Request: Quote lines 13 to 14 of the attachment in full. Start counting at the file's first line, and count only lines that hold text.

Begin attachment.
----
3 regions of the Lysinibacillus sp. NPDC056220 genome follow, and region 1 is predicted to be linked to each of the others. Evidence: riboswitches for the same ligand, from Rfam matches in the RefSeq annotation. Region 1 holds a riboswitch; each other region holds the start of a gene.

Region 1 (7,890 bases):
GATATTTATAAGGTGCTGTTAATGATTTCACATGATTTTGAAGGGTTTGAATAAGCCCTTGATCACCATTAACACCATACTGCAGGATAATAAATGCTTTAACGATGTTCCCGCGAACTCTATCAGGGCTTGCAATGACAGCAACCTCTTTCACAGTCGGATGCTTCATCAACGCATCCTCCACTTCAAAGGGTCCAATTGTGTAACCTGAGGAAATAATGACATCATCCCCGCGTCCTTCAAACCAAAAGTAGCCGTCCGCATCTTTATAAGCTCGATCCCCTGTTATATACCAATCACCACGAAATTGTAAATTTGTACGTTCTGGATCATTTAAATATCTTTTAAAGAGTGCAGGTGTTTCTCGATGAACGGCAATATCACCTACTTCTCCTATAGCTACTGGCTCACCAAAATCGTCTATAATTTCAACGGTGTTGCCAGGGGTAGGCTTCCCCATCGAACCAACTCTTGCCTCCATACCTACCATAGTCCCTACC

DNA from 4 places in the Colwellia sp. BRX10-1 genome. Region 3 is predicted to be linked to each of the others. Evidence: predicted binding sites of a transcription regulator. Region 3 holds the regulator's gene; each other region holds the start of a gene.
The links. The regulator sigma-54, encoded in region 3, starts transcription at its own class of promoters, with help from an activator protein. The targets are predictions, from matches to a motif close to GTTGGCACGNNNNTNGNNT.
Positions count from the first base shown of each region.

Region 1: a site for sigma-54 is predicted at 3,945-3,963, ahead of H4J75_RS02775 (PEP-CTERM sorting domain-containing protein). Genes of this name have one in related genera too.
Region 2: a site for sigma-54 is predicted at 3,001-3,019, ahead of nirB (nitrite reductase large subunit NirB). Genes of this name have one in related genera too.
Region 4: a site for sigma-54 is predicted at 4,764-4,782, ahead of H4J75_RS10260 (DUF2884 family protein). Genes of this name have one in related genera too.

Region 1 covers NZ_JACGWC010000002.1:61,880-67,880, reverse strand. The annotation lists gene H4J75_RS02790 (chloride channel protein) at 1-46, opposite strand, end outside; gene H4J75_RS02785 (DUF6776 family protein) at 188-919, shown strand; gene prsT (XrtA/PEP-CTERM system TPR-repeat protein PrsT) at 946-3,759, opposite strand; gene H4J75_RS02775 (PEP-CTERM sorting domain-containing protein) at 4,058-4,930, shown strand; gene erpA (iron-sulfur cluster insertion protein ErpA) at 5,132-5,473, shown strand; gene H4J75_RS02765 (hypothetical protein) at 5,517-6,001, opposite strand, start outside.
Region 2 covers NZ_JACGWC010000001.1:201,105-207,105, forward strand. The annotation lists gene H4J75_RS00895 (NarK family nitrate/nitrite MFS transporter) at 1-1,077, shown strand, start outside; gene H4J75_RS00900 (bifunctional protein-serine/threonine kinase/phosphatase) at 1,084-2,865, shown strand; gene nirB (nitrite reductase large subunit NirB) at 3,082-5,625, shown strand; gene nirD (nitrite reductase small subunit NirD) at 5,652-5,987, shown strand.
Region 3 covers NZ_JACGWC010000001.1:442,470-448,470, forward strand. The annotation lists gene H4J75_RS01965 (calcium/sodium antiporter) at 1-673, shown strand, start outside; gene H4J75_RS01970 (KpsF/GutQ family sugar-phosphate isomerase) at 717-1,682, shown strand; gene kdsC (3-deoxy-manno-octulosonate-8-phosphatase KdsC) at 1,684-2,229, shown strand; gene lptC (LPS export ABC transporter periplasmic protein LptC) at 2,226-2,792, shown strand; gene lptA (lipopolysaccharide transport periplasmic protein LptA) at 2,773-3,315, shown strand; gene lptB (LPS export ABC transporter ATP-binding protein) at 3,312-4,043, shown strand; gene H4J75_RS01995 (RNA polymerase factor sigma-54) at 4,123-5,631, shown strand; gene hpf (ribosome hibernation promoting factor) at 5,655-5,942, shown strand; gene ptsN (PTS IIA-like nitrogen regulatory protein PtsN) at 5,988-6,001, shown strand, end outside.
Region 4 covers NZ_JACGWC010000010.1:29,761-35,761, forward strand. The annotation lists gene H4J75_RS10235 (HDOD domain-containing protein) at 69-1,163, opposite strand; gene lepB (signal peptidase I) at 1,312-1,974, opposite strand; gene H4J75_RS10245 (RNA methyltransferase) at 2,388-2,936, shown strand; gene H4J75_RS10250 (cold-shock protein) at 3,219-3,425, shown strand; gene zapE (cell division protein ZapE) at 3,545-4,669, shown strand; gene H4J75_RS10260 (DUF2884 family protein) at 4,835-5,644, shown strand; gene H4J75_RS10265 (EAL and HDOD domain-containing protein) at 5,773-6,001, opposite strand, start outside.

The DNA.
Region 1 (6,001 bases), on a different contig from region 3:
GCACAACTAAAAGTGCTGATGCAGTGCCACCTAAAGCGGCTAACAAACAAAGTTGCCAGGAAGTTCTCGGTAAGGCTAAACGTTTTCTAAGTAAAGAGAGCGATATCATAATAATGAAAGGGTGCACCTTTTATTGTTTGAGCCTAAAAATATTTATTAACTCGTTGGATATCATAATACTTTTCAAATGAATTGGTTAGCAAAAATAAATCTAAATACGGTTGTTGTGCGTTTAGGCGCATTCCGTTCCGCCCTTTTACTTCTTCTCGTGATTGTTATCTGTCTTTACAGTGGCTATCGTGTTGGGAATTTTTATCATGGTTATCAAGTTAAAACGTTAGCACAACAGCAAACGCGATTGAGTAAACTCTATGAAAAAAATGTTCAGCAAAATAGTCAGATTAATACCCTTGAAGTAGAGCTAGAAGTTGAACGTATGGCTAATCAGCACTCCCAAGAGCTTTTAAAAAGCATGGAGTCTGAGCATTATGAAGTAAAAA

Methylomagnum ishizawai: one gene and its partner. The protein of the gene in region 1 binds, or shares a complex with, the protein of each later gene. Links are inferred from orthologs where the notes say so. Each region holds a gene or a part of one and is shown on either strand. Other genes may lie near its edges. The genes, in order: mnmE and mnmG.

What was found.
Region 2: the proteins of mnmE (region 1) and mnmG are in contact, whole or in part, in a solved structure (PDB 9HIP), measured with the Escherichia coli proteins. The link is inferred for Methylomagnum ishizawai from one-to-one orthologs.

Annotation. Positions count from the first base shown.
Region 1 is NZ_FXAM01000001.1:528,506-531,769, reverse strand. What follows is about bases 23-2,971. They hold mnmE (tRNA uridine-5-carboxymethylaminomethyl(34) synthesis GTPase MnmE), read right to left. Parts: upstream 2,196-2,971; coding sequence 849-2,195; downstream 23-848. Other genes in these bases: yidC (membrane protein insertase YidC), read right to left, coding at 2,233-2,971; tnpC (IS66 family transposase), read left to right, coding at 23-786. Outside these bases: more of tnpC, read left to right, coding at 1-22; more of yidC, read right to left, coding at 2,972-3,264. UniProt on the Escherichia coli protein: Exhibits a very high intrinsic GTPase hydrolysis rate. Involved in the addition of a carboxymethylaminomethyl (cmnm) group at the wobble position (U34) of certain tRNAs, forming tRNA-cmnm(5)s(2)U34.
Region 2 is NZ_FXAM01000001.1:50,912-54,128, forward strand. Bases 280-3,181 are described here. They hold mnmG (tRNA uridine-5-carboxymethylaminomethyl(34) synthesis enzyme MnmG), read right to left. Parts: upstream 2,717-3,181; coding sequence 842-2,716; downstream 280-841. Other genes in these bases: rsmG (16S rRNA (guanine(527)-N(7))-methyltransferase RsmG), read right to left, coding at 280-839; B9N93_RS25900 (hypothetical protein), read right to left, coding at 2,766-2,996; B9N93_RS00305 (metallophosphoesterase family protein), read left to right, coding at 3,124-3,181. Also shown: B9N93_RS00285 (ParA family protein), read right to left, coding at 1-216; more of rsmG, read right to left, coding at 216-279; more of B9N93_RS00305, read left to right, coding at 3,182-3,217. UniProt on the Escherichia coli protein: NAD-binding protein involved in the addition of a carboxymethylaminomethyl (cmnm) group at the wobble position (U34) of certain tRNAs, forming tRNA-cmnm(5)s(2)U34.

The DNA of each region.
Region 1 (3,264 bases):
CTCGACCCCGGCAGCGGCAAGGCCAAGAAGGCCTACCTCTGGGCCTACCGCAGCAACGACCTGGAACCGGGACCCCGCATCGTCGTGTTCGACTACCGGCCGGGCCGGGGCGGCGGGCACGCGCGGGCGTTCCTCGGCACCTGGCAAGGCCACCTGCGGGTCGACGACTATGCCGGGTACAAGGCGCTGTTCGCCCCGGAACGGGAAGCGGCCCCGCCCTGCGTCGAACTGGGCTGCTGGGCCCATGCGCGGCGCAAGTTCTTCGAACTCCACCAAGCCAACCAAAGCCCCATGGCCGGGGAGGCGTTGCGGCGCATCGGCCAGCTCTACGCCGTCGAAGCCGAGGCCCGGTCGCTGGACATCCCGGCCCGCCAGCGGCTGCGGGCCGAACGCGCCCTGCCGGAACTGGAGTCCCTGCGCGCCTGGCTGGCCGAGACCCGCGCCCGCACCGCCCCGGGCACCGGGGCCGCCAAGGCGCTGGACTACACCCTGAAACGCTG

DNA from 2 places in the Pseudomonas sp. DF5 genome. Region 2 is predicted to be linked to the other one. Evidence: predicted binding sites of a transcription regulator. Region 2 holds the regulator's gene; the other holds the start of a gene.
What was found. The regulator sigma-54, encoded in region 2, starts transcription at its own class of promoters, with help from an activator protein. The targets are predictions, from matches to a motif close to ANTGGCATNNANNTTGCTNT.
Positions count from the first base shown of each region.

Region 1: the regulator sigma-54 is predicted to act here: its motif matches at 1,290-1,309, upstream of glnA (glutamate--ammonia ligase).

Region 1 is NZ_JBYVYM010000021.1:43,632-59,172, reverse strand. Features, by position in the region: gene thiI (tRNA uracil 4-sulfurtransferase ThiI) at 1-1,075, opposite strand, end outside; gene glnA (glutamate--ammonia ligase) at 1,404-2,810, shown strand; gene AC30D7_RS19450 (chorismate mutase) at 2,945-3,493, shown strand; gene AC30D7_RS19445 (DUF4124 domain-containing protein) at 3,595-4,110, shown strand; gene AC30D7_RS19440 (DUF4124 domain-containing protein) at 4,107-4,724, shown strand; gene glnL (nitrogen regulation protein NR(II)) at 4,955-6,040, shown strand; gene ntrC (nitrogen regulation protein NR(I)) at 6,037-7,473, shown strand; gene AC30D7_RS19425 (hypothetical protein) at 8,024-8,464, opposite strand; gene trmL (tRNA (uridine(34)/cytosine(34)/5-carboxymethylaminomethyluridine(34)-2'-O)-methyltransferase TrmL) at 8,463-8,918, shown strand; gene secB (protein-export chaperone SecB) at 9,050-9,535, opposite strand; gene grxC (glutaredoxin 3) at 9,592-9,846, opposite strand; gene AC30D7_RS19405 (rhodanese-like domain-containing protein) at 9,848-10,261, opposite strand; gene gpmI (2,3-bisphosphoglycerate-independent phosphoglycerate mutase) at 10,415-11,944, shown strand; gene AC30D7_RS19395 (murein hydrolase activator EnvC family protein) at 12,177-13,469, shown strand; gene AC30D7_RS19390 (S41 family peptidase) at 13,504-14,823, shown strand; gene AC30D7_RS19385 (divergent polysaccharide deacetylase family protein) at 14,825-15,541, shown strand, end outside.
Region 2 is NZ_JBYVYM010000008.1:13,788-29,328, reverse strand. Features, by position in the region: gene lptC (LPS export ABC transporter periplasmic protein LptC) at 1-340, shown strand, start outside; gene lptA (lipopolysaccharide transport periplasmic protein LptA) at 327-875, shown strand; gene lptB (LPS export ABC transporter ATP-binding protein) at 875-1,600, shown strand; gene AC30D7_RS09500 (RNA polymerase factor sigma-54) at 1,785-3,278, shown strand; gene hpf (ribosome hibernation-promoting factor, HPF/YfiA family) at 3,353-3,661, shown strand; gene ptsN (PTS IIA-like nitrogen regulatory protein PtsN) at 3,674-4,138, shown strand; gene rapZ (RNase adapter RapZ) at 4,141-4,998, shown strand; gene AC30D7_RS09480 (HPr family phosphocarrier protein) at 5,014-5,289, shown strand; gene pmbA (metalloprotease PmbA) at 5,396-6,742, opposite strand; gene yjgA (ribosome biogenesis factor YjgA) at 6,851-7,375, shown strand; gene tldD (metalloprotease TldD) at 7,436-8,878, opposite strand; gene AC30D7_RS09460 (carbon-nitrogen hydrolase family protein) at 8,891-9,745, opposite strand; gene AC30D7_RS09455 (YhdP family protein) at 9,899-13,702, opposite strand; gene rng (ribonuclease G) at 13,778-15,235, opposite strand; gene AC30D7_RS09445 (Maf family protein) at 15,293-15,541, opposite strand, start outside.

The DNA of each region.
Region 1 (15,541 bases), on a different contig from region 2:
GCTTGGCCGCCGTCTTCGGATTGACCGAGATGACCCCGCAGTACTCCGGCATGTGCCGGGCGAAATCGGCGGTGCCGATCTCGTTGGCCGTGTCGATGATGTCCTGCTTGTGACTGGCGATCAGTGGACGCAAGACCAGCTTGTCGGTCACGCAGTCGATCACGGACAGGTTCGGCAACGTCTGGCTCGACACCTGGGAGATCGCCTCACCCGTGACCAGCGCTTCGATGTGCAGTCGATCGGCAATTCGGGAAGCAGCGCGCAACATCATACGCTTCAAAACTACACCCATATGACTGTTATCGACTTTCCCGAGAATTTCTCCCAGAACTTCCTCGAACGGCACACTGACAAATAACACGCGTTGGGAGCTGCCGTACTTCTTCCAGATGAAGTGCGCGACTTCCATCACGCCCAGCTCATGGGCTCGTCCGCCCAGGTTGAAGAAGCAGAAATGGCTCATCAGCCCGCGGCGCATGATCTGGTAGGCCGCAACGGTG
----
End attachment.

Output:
Region 4 covers NZ_JACGWC010000010.1:29,761-35,761, forward strand. The annotation lists gene H4J75_RS10235 (HDOD domain-containing protein) at 69-1,163, opposite strand; gene lepB (signal peptidase I) at 1,312-1,974, opposite strand; gene H4J75_RS10245 (RNA methyltransferase) at 2,388-2,936, shown strand; gene H4J75_RS10250 (cold-shock protein) at 3,219-3,425, shown strand; gene zapE (cell division protein ZapE) at 3,545-4,669, shown strand; gene H4J75_RS10260 (DUF2884 family protein) at 4,835-5,644, shown strand; gene H4J75_RS10265 (EAL and HDOD domain-containing protein) at 5,773-6,001, opposite strand, start outside.

The DNA.